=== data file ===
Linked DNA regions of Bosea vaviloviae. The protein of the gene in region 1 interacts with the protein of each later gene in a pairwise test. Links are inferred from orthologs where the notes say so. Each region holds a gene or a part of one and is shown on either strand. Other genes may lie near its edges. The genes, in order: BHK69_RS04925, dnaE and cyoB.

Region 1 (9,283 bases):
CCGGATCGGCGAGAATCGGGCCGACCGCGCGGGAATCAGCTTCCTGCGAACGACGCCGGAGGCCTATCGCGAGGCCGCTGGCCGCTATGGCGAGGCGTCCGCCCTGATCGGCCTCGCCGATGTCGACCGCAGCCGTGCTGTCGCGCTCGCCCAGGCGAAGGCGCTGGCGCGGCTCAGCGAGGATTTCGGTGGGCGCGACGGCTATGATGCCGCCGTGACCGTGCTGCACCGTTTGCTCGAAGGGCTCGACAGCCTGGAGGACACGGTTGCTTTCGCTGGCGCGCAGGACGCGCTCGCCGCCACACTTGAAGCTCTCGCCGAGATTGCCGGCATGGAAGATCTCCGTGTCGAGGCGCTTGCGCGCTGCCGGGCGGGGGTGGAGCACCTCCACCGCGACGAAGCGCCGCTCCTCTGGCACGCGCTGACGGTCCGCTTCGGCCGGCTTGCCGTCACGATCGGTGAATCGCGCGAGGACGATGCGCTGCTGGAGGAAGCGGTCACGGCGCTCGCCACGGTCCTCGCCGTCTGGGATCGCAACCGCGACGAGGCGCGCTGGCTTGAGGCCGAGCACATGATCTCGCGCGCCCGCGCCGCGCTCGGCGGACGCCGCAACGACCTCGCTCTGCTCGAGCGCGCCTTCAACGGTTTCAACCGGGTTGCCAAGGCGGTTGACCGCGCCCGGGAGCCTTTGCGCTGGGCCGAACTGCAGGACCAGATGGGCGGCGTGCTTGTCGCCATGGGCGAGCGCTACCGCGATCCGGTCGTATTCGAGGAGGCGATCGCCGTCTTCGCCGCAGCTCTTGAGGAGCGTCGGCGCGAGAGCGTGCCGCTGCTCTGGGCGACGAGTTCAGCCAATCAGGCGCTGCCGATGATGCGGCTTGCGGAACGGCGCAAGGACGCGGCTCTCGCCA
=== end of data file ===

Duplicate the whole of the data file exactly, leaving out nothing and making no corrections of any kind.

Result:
Linked DNA regions of Bosea vaviloviae. The protein of the gene in region 1 interacts with the protein of each later gene in a pairwise test. Links are inferred from orthologs where the notes say so. Each region holds a gene or a part of one and is shown on either strand. Other genes may lie near its edges. The genes, in order: BHK69_RS04925, dnaE and cyoB.

Region 1 (9,283 bases):
CCGGATCGGCGAGAATCGGGCCGACCGCGCGGGAATCAGCTTCCTGCGAACGACGCCGGAGGCCTATCGCGAGGCCGCTGGCCGCTATGGCGAGGCGTCCGCCCTGATCGGCCTCGCCGATGTCGACCGCAGCCGTGCTGTCGCGCTCGCCCAGGCGAAGGCGCTGGCGCGGCTCAGCGAGGATTTCGGTGGGCGCGACGGCTATGATGCCGCCGTGACCGTGCTGCACCGTTTGCTCGAAGGGCTCGACAGCCTGGAGGACACGGTTGCTTTCGCTGGCGCGCAGGACGCGCTCGCCGCCACACTTGAAGCTCTCGCCGAGATTGCCGGCATGGAAGATCTCCGTGTCGAGGCGCTTGCGCGCTGCCGGGCGGGGGTGGAGCACCTCCACCGCGACGAAGCGCCGCTCCTCTGGCACGCGCTGACGGTCCGCTTCGGCCGGCTTGCCGTCACGATCGGTGAATCGCGCGAGGACGATGCGCTGCTGGAGGAAGCGGTCACGGCGCTCGCCACGGTCCTCGCCGTCTGGGATCGCAACCGCGACGAGGCGCGCTGGCTTGAGGCCGAGCACATGATCTCGCGCGCCCGCGCCGCGCTCGGCGGACGCCGCAACGACCTCGCTCTGCTCGAGCGCGCCTTCAACGGTTTCAACCGGGTTGCCAAGGCGGTTGACCGCGCCCGGGAGCCTTTGCGCTGGGCCGAACTGCAGGACCAGATGGGCGGCGTGCTTGTCGCCATGGGCGAGCGCTACCGCGATCCGGTCGTATTCGAGGAGGCGATCGCCGTCTTCGCCGCAGCTCTTGAGGAGCGTCGGCGCGAGAGCGTGCCGCTGCTCTGGGCGACGAGTTCAGCCAATCAGGCGCTGCCGATGATGCGGCTTGCGGAACGGCGCAAGGACGCGGCTCTCGCCA